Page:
Why Are F1 Cars Becoming So Fast?

If you were one of the Formula One fans that watched the 2017 season avidly, you enjoyed a treat. You may not have realised it, but the cars were cornering at up to 22mph faster than they had in previous seasons. This was due to higher downforce and improved mechanical grip, which were both features of the cars in the 2017 championship races.

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Analysis of cornering speeds has been carried out by the tyre giant Pirelli. They looked at data from the several 2017 Grand Prix races and found a significant increase in the speed that cars were able to maintain. Famous corners such as Pouhon at Spa-Francorchamps and even Barcelona’s Turn 3 are now being tackled at higher speeds.

Increased Grip and Cornering Speeds

According to the official Formula One website, racing tyres contribute greatly to grip in corners. They are made from soft natural rubber blended with synthetic rubber. They are all provided by one supplier. Because of the way in which they are made, they wear out very quickly and have to be changed during a race.

The strategy of when to change the tyres can make a big difference to lap times and ultimately to the success of the team.

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Data Analysis of Speeds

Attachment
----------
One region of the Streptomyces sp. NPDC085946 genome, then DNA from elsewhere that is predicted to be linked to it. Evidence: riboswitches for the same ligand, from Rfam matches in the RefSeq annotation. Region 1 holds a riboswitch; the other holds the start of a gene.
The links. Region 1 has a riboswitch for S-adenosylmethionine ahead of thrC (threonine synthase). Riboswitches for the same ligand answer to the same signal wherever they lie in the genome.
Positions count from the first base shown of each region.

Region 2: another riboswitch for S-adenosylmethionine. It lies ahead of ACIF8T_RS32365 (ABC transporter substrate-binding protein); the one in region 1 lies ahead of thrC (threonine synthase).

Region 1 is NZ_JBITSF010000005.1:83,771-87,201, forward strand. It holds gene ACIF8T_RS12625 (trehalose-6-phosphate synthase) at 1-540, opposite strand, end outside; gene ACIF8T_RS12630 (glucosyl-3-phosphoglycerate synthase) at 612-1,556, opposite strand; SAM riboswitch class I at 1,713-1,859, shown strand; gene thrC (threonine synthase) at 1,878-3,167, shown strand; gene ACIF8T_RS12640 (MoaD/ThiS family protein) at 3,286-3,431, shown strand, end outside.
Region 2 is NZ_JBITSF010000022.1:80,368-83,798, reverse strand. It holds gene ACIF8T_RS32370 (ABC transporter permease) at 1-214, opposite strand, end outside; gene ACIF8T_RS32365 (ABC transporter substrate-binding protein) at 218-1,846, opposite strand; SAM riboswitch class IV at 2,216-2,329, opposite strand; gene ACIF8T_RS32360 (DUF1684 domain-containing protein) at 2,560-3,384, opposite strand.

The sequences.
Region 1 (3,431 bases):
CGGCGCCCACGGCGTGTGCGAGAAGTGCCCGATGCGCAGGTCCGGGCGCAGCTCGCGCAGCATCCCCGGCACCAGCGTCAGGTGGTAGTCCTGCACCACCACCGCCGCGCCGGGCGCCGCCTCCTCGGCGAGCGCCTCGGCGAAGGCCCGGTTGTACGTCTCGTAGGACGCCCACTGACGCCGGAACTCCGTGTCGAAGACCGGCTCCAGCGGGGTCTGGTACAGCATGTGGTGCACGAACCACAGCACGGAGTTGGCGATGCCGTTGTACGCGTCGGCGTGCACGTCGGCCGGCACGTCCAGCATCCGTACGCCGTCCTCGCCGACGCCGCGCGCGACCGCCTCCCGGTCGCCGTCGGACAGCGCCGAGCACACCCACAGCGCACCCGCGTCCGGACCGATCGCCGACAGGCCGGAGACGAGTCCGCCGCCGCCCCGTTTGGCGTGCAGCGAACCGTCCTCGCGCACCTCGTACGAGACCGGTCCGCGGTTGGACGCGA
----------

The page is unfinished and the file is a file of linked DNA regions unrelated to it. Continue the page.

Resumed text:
It is the speed of Formula One that attracts the fans. It provides the excitement for enthusiasts that travel to the F1 Paddock Club Monaco venue to witness unbelievable speeds and enjoy hospitality packages from providers such as https://edgeglobalevents.com/f1-paddock-club/f1-paddock-club-monaco/.

The analysis of speed data has revealed some interesting facts. The fastest corner of all is the Copse at Silverstone, where cars clock up an average of 290km/h (180mph), which is a massive 30km/h (18.6mph) faster than that recorded in 2016. However, it is not alone. The famous Turn 3 at Barcelona increased by 22.4mph, and Turn 9 increased by 18.6mph. Even the Pouhon corner speed increased by 22mph.

The increased speed through corners has had a knock-on effect on the lap times. Lewis Hamilton’s winning time in 2017 was 4.191 seconds quicker than the previous year’s winner, Nico Rosberg.

The overall picture is not consistent. There were some corners with small gains, including Bahrain, where cars completed the circuit just 0.724s faster than the year before. However, weather conditions were thought to be partly to blame for this.